/California man gets 2 years in prison for laundering Bitcoin – KCRA Sacramento

California man gets 2 years in prison for laundering Bitcoin – KCRA Sacramento


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California man gets 2 years in prison for laundering Bitcoin

A Southern California man who pleaded guilty to illegally operating kiosks where customers could buy Bitcoin with cash, or sell Bitcoin in exchange for cash has been sentenced to two years in federal prison.Kais Mohammad, 37, of Yorba Linda, received the sentence at U.S. District Court in Santa Ana Friday, according to an Orange County Register report.Mohammad pleaded guilty last year to operating an unlicensed virtual currency business and laundering between $15 million and $25 million in Bitcoin and cash over a five-year period through Herocoin, federal prosecutors said. The company operated kiosks at malls, gas stations and convenience stores throughout Southern California, where the exchanges would be dispensed through the machines.Mohammad also knew that some of his clients’ funds came from illegal activity, said Ciaran McEvoy, a spokesman for the U.S. Attorney’s Office.A former bank employee, Mohammad knew he was required to register his company with the U.S. Treasury Department’s Financial Crimes Enforcement Network, that he needed to maintain an effective anti-money laundering program and that he needed to report various virtual currency exchanges, but chose not to, McEvoy said.He eventually registered the company after he was contacted by FinCEN, but still failed to conduct due diligence and report suspicious customers, McEvoy said.As part of the plea agreement, Mohammad forfeited 17 kiosks and an unspecified amount of cash and cryptocurrency, officials said last year.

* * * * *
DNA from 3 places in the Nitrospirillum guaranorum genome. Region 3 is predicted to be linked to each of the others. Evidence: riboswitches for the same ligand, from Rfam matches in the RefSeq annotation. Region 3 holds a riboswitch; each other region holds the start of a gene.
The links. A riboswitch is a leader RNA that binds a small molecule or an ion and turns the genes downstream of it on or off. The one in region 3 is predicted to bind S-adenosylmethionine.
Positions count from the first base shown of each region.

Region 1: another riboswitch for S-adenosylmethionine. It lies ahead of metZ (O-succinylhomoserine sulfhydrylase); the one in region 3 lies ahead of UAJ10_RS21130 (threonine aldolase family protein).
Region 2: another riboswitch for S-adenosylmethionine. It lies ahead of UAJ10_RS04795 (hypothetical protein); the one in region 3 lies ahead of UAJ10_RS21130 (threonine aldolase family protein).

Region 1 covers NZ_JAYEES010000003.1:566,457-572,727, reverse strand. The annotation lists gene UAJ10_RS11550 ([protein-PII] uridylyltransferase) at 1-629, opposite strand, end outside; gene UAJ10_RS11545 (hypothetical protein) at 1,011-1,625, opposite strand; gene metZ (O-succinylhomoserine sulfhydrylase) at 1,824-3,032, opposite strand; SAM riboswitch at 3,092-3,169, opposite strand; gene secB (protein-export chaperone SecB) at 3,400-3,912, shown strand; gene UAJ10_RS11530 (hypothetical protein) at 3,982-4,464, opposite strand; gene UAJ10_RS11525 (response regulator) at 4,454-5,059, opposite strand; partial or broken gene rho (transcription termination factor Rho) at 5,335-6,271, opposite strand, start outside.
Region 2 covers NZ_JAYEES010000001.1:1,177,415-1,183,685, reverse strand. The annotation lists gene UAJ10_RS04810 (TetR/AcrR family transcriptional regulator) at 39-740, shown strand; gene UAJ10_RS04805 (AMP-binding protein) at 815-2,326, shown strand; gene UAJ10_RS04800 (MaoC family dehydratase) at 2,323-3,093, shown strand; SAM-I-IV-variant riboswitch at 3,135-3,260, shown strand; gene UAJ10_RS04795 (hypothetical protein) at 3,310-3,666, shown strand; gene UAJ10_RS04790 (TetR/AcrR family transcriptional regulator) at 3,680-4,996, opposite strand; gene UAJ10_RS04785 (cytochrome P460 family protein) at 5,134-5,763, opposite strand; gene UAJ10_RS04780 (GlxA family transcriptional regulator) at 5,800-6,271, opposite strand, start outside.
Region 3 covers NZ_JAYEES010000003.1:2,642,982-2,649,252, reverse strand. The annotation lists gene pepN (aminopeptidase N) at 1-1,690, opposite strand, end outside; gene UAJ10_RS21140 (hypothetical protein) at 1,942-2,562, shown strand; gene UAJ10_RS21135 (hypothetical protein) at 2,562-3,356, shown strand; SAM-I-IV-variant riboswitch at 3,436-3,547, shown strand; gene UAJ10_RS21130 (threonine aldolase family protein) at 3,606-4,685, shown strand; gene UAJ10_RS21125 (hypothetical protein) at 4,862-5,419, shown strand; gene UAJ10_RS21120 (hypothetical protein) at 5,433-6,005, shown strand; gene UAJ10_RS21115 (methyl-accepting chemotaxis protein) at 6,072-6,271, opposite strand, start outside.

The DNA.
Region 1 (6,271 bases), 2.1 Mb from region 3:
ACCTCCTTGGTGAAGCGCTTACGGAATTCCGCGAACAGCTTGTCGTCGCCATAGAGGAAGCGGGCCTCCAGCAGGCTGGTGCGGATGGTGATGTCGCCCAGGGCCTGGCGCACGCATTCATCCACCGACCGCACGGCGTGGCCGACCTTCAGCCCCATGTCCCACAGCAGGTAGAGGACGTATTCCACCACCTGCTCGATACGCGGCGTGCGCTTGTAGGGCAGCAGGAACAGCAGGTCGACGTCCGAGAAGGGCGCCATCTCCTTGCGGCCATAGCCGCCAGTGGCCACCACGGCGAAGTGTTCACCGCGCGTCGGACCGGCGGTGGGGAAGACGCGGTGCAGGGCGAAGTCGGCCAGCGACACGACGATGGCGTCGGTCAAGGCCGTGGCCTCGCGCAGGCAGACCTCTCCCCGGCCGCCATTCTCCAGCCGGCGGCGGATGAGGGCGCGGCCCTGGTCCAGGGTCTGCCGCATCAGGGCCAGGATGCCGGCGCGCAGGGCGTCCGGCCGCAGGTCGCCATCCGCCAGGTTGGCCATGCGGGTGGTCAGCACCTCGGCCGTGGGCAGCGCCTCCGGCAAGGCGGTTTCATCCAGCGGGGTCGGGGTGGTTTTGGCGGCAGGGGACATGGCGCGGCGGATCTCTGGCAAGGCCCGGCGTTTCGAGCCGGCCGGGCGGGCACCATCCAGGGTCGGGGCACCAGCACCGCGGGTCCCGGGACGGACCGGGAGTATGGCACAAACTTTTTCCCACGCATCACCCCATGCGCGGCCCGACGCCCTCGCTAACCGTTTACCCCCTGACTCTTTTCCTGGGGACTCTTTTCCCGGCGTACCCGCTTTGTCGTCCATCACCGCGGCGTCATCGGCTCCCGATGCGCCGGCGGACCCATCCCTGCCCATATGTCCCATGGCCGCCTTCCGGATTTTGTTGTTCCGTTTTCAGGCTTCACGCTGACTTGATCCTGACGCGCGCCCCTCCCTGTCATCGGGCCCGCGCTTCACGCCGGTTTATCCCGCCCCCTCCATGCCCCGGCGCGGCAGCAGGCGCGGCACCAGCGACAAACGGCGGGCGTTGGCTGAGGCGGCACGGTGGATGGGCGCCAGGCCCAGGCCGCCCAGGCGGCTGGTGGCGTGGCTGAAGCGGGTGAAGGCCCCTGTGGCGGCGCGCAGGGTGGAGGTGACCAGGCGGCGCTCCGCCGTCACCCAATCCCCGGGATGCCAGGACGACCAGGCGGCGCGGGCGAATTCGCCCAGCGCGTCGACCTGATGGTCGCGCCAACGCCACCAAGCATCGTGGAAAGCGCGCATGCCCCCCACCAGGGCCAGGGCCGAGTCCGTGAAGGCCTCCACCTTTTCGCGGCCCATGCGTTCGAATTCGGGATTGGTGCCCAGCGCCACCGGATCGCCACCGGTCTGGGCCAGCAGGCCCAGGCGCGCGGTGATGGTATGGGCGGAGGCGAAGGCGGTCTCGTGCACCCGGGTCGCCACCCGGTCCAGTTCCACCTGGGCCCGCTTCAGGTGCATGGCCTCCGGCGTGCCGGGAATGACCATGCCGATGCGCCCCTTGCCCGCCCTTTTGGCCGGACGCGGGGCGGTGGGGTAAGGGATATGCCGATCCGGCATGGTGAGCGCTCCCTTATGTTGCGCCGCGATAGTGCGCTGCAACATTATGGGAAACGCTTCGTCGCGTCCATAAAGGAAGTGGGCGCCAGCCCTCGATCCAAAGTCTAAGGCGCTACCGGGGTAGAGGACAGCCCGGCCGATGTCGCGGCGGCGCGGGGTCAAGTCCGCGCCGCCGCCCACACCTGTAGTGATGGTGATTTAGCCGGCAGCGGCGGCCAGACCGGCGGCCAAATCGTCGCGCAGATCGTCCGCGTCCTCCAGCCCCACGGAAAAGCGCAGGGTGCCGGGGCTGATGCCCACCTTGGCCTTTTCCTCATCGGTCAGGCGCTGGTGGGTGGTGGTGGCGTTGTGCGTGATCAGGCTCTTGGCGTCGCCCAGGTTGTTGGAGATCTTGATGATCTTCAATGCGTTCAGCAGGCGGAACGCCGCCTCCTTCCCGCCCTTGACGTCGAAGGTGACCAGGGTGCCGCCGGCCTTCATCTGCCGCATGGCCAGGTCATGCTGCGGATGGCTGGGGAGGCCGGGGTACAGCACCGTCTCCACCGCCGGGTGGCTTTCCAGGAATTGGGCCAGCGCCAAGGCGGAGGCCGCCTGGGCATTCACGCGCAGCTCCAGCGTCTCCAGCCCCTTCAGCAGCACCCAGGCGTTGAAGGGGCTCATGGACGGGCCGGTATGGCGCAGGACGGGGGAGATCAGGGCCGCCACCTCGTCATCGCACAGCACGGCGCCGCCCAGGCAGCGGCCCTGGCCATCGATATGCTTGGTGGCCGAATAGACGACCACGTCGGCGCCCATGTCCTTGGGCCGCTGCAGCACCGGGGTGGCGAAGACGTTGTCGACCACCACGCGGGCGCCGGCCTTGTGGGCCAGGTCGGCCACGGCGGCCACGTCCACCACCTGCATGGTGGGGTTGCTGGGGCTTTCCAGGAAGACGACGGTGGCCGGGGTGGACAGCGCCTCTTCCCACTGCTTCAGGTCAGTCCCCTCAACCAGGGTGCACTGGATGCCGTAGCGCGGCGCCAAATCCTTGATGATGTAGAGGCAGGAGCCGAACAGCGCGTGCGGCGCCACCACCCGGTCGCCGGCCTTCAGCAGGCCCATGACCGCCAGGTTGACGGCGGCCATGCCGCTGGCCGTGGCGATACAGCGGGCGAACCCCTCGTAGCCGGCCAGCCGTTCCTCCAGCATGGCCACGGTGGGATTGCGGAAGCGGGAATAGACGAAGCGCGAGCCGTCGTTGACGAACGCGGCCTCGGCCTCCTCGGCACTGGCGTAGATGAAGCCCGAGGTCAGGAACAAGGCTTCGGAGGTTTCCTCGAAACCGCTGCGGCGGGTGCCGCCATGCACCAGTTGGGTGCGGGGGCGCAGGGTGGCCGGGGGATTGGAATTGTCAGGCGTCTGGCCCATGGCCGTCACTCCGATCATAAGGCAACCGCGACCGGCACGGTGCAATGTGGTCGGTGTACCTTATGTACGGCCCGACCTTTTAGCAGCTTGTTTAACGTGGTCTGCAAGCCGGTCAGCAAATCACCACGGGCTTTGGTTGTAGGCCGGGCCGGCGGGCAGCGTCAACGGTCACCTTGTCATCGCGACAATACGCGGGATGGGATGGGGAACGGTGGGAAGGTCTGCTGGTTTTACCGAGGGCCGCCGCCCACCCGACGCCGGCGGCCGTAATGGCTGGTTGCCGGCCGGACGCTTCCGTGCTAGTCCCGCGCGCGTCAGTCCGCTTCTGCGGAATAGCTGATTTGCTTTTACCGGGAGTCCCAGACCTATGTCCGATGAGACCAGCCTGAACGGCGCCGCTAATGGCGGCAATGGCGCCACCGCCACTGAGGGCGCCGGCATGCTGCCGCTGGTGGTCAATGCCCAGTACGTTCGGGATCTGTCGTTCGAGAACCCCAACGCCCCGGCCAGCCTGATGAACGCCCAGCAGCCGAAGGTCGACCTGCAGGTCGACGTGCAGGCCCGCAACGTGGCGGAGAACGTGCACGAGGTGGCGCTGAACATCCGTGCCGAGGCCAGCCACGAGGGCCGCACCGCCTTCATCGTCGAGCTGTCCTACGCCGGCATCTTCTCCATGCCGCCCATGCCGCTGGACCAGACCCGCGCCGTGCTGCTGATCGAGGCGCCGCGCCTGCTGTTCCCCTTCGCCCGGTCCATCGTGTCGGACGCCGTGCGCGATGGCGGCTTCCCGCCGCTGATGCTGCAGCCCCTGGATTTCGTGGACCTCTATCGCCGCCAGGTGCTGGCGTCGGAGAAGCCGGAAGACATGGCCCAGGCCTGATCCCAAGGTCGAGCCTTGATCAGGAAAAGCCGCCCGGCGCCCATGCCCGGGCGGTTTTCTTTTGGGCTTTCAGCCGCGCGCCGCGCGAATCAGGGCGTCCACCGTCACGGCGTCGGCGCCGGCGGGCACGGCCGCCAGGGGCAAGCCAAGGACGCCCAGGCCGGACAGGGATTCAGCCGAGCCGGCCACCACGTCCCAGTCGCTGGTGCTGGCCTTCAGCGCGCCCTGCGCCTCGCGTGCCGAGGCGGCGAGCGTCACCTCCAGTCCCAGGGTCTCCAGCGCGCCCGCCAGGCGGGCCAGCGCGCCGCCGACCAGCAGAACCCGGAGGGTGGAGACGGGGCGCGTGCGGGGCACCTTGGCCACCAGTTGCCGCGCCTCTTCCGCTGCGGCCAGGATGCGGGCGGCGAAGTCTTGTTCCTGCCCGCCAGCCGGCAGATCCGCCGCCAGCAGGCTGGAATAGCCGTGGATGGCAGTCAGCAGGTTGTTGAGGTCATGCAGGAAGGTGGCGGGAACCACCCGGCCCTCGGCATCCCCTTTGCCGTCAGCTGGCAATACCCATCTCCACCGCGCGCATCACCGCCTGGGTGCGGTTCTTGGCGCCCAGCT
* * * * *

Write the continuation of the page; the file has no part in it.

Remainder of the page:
A Southern California man who pleaded guilty to illegally operating kiosks where customers could buy Bitcoin with cash, or sell Bitcoin in exchange for cash has been sentenced to two years in federal prison.

Kais Mohammad, 37, of Yorba Linda, received the sentence at U.S. District Court in Santa Ana Friday, according to an Orange County Register report.

Mohammad pleaded guilty last year to operating an unlicensed virtual currency business and laundering between $15 million and $25 million in Bitcoin and cash over a five-year period through Herocoin, federal prosecutors said.

The company operated kiosks at malls, gas stations and convenience stores throughout Southern California, where the exchanges would be dispensed through the machines.

Mohammad also knew that some of his clients’ funds came from illegal activity, said Ciaran McEvoy, a spokesman for the U.S. Attorney’s Office.

A former bank employee, Mohammad knew he was required to register his company with the U.S. Treasury Department’s Financial Crimes Enforcement Network, that he needed to maintain an effective anti-money laundering program and that he needed to report various virtual currency exchanges, but chose not to, McEvoy said.

He eventually registered the company after he was contacted by FinCEN, but still failed to conduct due diligence and report suspicious customers, McEvoy said.

As part of the plea agreement, Mohammad forfeited 17 kiosks and an unspecified amount of cash and cryptocurrency, officials said last year.

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